Another example excluded from the scope of research was the case where a participant expressed that: “science is like the sun, because it is necessary for the whole world. Science is like water, because everyone needs it. Science is like food, because living things do not resist their own hunger”; the participant expressed his/her perception about science using more than one metaphor. This expression contains three different metaphors; sun, water and food. Since more than one metaphor was used, this paper was excluded from the research. 49 papers were excluded from the study because of the given reasons such as having more than one metaphor or not giving the explanatory sentence starting with “because” or having no relation between metaphor and the explanation.

 

Coding and metaphor determining stage

After the elimination and naming stage, a new metaphor list was created in an alphabetical order by using the valid metaphors within the scope of the study, then each metaphor (tree, child, light, sun, human, life, etc.) was named by coding. Thus, 106 valid metaphors were determined. A sample metaphor expression was deter-mined for each metaphor that was believed to represent the concept best by rereading the papers including the coded metaphors. A sample metaphor list was created with the compiled metaphor expressions. It was expected that this list increased the validity of the process of analysis and it would contribute to determine categories functioning as an application source (Saban, 2009). Furthermore, in transferring the metaphor expressions stated by the participants, most expressions were transferred originally, but for very long expressions, abbreviations were created. Three dots were used to indicate any abbreviations in transferring metaphor expressions (Saban, 2009, p. 286). The information about the metaphorical expressions was given in paren-theses by abbreviations of the numbers given to each student. Samples of these metaphors were presented in categories in the results section.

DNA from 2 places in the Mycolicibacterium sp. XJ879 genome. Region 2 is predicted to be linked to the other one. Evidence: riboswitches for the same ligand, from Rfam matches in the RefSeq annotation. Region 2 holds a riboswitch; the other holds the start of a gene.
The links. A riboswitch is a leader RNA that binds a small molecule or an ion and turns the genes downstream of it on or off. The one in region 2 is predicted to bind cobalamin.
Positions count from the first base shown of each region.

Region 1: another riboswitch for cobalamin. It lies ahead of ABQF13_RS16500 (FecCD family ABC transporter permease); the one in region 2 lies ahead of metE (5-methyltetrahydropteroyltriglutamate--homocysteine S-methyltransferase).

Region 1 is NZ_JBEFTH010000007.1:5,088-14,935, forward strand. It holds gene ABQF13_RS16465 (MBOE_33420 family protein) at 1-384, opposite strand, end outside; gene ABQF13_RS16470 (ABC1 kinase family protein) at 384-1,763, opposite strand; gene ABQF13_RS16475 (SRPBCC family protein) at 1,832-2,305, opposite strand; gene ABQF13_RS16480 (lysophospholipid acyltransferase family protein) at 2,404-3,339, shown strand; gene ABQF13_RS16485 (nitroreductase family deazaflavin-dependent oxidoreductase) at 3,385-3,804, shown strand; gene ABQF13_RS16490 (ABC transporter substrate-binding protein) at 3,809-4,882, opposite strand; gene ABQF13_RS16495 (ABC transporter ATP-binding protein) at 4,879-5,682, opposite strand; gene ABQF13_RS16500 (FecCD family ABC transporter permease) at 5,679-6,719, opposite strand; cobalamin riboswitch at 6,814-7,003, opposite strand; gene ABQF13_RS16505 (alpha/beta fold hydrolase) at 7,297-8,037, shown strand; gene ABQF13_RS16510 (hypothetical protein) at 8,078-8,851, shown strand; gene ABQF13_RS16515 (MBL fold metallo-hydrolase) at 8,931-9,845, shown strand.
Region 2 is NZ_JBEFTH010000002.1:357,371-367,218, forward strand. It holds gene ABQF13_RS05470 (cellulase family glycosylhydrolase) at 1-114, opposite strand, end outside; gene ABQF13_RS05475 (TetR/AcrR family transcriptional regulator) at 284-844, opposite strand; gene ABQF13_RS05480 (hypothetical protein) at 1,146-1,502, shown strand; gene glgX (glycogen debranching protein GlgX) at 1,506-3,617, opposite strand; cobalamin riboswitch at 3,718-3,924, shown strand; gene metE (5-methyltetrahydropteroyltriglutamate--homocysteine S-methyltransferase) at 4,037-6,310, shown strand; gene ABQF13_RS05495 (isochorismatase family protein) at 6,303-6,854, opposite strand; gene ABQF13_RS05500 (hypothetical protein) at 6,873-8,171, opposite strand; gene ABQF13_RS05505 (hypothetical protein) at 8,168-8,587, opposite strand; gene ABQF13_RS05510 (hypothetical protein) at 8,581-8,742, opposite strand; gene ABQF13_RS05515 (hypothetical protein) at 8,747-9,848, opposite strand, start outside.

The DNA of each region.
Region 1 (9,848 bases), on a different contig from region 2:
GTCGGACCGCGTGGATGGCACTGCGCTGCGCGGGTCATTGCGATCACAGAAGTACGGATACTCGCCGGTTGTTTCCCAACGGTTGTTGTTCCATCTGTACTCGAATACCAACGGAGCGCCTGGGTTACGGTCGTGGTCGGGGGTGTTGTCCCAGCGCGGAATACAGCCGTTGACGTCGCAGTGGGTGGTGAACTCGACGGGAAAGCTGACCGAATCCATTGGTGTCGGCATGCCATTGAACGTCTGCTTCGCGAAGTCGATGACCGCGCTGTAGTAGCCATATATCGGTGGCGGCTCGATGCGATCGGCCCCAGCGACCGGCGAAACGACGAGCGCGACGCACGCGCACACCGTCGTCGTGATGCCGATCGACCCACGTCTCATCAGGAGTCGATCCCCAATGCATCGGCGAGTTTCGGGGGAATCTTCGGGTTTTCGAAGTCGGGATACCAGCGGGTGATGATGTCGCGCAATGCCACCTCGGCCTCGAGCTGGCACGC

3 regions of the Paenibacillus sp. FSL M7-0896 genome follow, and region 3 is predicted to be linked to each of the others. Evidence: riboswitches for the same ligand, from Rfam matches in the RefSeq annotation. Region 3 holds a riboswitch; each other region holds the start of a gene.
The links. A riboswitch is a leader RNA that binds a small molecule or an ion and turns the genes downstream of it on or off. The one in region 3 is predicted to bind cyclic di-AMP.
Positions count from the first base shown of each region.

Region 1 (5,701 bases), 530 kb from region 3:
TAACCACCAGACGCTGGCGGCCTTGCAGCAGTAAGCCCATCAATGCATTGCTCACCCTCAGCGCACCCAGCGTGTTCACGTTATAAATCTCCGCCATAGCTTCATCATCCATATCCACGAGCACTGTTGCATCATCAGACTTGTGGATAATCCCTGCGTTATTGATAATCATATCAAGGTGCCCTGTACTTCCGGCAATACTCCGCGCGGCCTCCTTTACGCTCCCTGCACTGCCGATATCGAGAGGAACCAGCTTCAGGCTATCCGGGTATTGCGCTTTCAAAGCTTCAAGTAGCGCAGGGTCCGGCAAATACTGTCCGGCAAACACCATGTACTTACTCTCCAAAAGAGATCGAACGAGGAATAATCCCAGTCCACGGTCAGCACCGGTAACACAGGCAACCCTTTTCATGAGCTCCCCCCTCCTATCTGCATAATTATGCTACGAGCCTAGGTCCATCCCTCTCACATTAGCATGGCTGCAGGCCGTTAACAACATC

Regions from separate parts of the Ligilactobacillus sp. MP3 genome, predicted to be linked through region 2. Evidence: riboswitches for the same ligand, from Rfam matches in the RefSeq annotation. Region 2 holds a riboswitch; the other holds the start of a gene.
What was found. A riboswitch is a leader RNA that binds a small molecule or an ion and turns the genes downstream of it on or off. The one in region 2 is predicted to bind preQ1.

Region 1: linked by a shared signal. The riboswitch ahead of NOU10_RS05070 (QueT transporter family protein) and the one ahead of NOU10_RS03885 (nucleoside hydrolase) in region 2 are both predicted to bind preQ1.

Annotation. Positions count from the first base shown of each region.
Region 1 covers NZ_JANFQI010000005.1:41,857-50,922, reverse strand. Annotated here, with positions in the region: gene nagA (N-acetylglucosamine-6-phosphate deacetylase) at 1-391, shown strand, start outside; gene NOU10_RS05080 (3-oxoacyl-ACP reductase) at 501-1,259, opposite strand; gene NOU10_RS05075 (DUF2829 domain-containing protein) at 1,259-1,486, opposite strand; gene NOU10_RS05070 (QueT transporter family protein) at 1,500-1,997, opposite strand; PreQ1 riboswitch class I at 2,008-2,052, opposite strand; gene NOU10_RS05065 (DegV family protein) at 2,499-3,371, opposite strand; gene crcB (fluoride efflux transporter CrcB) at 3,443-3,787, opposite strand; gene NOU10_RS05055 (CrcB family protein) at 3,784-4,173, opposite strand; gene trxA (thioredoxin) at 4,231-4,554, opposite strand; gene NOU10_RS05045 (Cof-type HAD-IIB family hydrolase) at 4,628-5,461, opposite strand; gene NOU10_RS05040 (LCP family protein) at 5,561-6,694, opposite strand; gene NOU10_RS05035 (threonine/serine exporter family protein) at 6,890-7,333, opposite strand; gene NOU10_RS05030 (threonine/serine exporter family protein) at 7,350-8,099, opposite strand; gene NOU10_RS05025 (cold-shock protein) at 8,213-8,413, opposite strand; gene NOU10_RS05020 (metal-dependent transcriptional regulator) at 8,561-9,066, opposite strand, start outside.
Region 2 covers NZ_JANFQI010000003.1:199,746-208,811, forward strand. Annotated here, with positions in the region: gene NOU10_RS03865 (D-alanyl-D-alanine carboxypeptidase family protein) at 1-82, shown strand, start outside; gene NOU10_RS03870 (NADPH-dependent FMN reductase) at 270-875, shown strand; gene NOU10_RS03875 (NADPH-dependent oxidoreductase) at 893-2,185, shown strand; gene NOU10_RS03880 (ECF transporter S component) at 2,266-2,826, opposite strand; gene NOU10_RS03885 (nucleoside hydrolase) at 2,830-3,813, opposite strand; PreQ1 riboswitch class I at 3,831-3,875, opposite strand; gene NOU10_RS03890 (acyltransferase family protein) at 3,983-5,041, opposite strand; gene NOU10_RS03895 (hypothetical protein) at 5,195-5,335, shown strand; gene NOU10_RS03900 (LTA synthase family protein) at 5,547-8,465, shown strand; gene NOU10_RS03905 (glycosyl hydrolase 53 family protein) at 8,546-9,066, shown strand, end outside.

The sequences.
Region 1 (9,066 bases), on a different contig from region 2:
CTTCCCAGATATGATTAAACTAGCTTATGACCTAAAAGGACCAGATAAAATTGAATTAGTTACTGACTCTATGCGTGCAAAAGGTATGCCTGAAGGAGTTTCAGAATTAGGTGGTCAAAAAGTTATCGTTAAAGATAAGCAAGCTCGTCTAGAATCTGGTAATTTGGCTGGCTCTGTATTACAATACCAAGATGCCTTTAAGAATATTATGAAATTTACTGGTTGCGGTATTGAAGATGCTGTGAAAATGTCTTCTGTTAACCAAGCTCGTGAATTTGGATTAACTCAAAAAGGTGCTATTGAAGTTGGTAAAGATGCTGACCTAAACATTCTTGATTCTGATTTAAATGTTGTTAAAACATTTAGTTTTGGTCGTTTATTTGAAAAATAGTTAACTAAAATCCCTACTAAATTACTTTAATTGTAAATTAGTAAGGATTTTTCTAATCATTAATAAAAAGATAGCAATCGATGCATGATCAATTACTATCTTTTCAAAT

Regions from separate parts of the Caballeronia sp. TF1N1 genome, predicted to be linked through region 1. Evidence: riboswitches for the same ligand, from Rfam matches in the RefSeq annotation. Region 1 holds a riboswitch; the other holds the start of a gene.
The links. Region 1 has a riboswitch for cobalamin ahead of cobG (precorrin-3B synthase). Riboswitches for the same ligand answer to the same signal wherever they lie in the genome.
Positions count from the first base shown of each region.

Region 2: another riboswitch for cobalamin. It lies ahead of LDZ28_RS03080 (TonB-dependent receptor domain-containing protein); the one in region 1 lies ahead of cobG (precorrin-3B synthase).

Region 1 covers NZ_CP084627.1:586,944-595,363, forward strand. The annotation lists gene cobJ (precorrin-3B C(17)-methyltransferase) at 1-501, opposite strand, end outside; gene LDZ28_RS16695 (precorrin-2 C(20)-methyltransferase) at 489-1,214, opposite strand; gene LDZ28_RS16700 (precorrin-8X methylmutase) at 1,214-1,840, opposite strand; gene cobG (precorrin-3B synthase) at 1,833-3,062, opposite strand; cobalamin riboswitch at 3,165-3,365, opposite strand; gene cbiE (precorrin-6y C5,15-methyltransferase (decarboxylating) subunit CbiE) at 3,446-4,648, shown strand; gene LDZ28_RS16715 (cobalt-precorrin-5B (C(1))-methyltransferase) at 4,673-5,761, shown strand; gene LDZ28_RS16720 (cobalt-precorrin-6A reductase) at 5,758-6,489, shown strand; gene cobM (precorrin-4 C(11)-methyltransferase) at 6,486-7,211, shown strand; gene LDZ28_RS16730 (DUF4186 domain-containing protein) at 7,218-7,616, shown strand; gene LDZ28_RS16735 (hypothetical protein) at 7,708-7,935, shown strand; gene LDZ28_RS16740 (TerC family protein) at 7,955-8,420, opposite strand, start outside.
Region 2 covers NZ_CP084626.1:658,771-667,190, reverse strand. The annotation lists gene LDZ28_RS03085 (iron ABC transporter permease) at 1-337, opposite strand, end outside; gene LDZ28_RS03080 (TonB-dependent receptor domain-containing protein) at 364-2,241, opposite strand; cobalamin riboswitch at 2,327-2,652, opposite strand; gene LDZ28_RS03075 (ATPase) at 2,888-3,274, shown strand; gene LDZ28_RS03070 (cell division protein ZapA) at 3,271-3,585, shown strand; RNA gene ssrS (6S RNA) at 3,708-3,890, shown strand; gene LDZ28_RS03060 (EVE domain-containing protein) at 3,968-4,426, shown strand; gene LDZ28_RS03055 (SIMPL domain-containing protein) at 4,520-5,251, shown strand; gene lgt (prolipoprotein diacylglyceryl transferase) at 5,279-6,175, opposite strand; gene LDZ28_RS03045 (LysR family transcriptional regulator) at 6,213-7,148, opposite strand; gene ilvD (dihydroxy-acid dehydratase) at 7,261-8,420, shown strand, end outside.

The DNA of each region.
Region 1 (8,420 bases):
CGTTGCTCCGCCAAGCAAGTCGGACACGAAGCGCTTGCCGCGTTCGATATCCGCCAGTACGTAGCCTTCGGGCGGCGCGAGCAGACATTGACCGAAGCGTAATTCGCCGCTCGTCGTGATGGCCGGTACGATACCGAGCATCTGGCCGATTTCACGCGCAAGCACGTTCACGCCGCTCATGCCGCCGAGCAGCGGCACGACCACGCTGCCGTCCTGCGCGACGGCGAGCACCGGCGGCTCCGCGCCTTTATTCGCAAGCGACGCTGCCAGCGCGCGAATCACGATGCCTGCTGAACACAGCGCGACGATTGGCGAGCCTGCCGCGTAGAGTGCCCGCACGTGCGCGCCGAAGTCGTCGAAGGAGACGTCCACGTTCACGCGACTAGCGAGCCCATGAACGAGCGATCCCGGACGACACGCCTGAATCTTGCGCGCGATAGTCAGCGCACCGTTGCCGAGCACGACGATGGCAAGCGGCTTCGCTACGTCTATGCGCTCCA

Category development stage

An inductive thematic content analysis was applied to categorize the metaphors. At this stage, the metaphors were considered according to their common traits. In this consideration, attention was paid to the features focused on by the participants, and the way in which they develop a perspective about the concept of science. The meta-phors developed by the PTs were considered according to the relationship between the subject and the source of the metaphor. Each metaphor was included in a category by considering the perspective of the metaphorical expression of PTs. Thus, nine different conceptual categories and their sub-categories (Appendix A) were developed by authors.

 

Data transferring to SPSS package program and data analyse stage

The present study was conducted within a mixed design in nature, so SPSS programme was used in order to analyze the frequency and percentages of each metaphor, and categorizing and determining the relation between conceptual categories and the departments (Saban, 2008; Saban, 2011). After the determination of 106 valid metaphors and nine different conceptual categories, data were coded and transferred to SPSS package programme. Frequency and percentages were calculated for each metaphor and category. A Chi-Square test was applied to detect the  way  in  which conceptual categories changed, according to the participants’ departments.

 

Validity and reliability stage

The most important criticism to qualitative research is about reliability. It is not possible to mention validity and reliability in qualitative research in the same way in quantitative research, but some precautions for increasing validity and reliability can be taken in qualitative research. Detailed report of the collected data explaining how the researchers reach the results are among the important criteria in a qualitative research (Y?ld?r?m and ?im?ek, 2005, p.257). Thus, the analysis involved both quantitative and qualitative analysis techniques. Qualitative studies including more than one researcher are more acceptable and the internal reliability of these studies is higher (Y?ld?r?m and ?im?ek, 2005). All steps of this study were carried out with compromises on individual analyses of the researchers. For example, one of the researchers in this study included the “infinite ladder” metaphor, indicating “science as a cumulative structure”, while another researcher included the same metaphor to describe “science as an infinite structure”. Both researchers agreed on putting this metaphor under the category “science as an infinite structure”.